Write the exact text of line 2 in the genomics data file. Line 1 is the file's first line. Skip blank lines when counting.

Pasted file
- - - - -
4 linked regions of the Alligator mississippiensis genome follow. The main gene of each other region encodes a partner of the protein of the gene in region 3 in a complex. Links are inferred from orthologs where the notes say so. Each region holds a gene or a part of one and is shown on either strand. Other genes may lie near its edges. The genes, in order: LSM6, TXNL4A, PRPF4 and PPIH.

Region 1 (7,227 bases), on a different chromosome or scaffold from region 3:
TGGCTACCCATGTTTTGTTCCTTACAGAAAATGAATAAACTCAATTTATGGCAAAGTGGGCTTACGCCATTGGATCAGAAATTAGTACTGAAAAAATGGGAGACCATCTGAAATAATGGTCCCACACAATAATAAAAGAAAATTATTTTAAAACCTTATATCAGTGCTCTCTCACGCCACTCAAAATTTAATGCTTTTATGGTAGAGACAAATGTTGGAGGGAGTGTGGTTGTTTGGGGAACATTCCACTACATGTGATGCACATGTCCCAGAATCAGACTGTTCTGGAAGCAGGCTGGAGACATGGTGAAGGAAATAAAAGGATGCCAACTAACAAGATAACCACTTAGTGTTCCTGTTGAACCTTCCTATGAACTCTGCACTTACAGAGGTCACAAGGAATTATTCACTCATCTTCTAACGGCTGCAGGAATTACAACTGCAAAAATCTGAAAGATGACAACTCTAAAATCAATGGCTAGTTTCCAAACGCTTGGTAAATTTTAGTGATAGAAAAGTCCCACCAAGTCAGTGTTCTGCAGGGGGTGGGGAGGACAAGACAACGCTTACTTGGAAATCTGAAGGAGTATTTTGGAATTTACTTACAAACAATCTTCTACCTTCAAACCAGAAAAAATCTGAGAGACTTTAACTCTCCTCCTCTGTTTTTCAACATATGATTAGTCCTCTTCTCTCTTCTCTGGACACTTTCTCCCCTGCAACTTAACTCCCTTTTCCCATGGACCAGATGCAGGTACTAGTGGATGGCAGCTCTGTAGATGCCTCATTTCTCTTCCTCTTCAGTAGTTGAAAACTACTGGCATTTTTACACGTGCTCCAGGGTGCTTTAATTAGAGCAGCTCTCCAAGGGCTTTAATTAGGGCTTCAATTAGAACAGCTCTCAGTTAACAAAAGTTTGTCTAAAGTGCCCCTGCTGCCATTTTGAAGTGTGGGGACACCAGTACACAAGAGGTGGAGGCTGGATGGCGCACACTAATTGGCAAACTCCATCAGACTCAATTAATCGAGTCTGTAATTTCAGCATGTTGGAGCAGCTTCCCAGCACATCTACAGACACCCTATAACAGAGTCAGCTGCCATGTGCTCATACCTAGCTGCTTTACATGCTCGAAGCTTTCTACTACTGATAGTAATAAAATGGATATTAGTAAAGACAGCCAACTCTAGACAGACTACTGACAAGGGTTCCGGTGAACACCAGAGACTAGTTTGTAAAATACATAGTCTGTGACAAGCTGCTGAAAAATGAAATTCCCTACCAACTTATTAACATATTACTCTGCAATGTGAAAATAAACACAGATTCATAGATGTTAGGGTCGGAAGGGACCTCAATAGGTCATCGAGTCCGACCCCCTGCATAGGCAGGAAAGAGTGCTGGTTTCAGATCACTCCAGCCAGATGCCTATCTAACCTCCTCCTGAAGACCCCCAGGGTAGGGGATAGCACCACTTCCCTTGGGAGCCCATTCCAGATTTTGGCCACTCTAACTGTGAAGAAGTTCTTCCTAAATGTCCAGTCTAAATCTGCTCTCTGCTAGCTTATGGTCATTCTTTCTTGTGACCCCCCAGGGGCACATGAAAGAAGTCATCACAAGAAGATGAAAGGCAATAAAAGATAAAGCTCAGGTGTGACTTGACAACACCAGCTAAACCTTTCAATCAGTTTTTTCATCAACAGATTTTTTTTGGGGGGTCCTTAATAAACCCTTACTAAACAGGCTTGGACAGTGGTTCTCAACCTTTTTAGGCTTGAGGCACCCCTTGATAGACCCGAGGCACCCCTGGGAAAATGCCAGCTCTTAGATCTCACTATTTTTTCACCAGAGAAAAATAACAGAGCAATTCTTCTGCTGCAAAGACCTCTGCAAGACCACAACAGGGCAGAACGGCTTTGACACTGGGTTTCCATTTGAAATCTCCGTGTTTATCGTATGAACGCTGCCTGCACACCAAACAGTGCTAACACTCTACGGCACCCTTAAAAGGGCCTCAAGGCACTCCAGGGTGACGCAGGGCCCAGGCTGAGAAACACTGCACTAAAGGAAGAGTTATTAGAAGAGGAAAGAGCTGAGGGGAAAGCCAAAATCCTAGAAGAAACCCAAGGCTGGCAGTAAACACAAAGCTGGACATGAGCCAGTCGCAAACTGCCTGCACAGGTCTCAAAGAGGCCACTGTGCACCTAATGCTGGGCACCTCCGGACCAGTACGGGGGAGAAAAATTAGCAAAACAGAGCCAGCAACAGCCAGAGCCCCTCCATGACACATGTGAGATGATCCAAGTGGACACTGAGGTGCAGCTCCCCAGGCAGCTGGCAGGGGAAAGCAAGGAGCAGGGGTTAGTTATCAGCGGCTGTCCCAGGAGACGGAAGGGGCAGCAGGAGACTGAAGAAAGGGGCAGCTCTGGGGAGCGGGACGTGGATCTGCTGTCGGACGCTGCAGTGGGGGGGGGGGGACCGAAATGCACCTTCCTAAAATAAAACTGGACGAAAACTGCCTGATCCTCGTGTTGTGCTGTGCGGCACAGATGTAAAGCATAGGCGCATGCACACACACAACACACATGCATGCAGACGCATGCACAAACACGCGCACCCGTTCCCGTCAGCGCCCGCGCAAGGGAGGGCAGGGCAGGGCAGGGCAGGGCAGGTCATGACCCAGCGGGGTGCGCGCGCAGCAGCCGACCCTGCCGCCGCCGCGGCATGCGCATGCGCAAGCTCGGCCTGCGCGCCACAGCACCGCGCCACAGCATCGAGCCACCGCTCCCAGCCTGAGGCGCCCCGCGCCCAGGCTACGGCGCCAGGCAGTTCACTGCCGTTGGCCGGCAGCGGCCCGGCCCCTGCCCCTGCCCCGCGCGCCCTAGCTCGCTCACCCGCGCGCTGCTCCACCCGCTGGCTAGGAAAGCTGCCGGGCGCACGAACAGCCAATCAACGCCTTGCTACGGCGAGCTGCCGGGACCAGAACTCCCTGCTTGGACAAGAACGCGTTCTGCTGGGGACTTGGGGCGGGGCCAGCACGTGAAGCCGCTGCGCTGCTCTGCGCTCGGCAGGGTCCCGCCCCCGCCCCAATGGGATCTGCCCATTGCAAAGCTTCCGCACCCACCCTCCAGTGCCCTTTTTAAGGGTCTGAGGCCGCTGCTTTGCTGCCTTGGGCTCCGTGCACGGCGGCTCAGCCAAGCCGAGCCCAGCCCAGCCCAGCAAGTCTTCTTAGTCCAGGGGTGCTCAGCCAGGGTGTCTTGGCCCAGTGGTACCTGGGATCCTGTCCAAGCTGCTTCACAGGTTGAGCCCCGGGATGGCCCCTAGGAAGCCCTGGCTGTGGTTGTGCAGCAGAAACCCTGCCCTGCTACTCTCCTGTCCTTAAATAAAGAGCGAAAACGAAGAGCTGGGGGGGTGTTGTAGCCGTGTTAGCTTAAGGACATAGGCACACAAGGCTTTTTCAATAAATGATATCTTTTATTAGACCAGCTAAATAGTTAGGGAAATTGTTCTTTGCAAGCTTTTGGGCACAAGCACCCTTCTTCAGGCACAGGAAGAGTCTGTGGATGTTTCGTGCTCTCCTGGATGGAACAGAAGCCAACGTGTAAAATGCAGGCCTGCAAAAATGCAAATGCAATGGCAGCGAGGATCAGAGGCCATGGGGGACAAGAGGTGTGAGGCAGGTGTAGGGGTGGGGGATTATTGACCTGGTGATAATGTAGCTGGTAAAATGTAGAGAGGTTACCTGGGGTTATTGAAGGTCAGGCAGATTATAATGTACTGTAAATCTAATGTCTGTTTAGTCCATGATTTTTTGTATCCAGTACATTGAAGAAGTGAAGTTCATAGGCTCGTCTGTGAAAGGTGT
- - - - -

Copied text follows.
Region 1 (7,227 bases), on a different chromosome or scaffold from region 3: